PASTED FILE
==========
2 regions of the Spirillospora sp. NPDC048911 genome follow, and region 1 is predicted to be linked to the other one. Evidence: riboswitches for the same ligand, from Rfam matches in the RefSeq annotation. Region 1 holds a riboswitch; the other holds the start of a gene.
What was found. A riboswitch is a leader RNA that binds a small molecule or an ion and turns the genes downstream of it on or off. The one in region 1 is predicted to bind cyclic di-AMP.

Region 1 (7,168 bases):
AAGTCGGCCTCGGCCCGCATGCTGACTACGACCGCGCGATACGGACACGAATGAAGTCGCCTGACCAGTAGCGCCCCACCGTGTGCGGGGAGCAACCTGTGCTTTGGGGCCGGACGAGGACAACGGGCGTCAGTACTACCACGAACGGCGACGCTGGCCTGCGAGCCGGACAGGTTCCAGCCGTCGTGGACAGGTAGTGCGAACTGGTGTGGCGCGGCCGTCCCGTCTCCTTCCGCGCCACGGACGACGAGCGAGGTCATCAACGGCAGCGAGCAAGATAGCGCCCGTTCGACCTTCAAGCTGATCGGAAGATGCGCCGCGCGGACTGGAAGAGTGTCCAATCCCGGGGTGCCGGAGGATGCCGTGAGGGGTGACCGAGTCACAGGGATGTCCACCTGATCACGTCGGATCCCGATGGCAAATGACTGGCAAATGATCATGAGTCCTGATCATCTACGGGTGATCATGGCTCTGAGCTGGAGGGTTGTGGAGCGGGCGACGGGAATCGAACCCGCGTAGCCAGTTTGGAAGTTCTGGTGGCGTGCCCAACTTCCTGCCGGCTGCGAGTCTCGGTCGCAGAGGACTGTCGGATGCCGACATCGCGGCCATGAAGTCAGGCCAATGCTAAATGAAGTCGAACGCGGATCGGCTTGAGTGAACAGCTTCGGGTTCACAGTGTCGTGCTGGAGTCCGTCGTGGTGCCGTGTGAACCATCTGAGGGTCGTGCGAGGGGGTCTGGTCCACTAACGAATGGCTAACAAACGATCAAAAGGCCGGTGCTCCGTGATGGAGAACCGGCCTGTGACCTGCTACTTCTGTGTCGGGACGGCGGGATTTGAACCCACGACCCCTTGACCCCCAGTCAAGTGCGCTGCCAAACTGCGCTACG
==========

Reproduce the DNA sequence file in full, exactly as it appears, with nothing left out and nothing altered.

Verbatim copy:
2 regions of the Spirillospora sp. NPDC048911 genome follow, and region 1 is predicted to be linked to the other one. Evidence: riboswitches for the same ligand, from Rfam matches in the RefSeq annotation. Region 1 holds a riboswitch; the other holds the start of a gene.
What was found. A riboswitch is a leader RNA that binds a small molecule or an ion and turns the genes downstream of it on or off. The one in region 1 is predicted to bind cyclic di-AMP.

Region 1 (7,168 bases):
AAGTCGGCCTCGGCCCGCATGCTGACTACGACCGCGCGATACGGACACGAATGAAGTCGCCTGACCAGTAGCGCCCCACCGTGTGCGGGGAGCAACCTGTGCTTTGGGGCCGGACGAGGACAACGGGCGTCAGTACTACCACGAACGGCGACGCTGGCCTGCGAGCCGGACAGGTTCCAGCCGTCGTGGACAGGTAGTGCGAACTGGTGTGGCGCGGCCGTCCCGTCTCCTTCCGCGCCACGGACGACGAGCGAGGTCATCAACGGCAGCGAGCAAGATAGCGCCCGTTCGACCTTCAAGCTGATCGGAAGATGCGCCGCGCGGACTGGAAGAGTGTCCAATCCCGGGGTGCCGGAGGATGCCGTGAGGGGTGACCGAGTCACAGGGATGTCCACCTGATCACGTCGGATCCCGATGGCAAATGACTGGCAAATGATCATGAGTCCTGATCATCTACGGGTGATCATGGCTCTGAGCTGGAGGGTTGTGGAGCGGGCGACGGGAATCGAACCCGCGTAGCCAGTTTGGAAGTTCTGGTGGCGTGCCCAACTTCCTGCCGGCTGCGAGTCTCGGTCGCAGAGGACTGTCGGATGCCGACATCGCGGCCATGAAGTCAGGCCAATGCTAAATGAAGTCGAACGCGGATCGGCTTGAGTGAACAGCTTCGGGTTCACAGTGTCGTGCTGGAGTCCGTCGTGGTGCCGTGTGAACCATCTGAGGGTCGTGCGAGGGGGTCTGGTCCACTAACGAATGGCTAACAAACGATCAAAAGGCCGGTGCTCCGTGATGGAGAACCGGCCTGTGACCTGCTACTTCTGTGTCGGGACGGCGGGATTTGAACCCACGACCCCTTGACCCCCAGTCAAGTGCGCTGCCAAACTGCGCTACG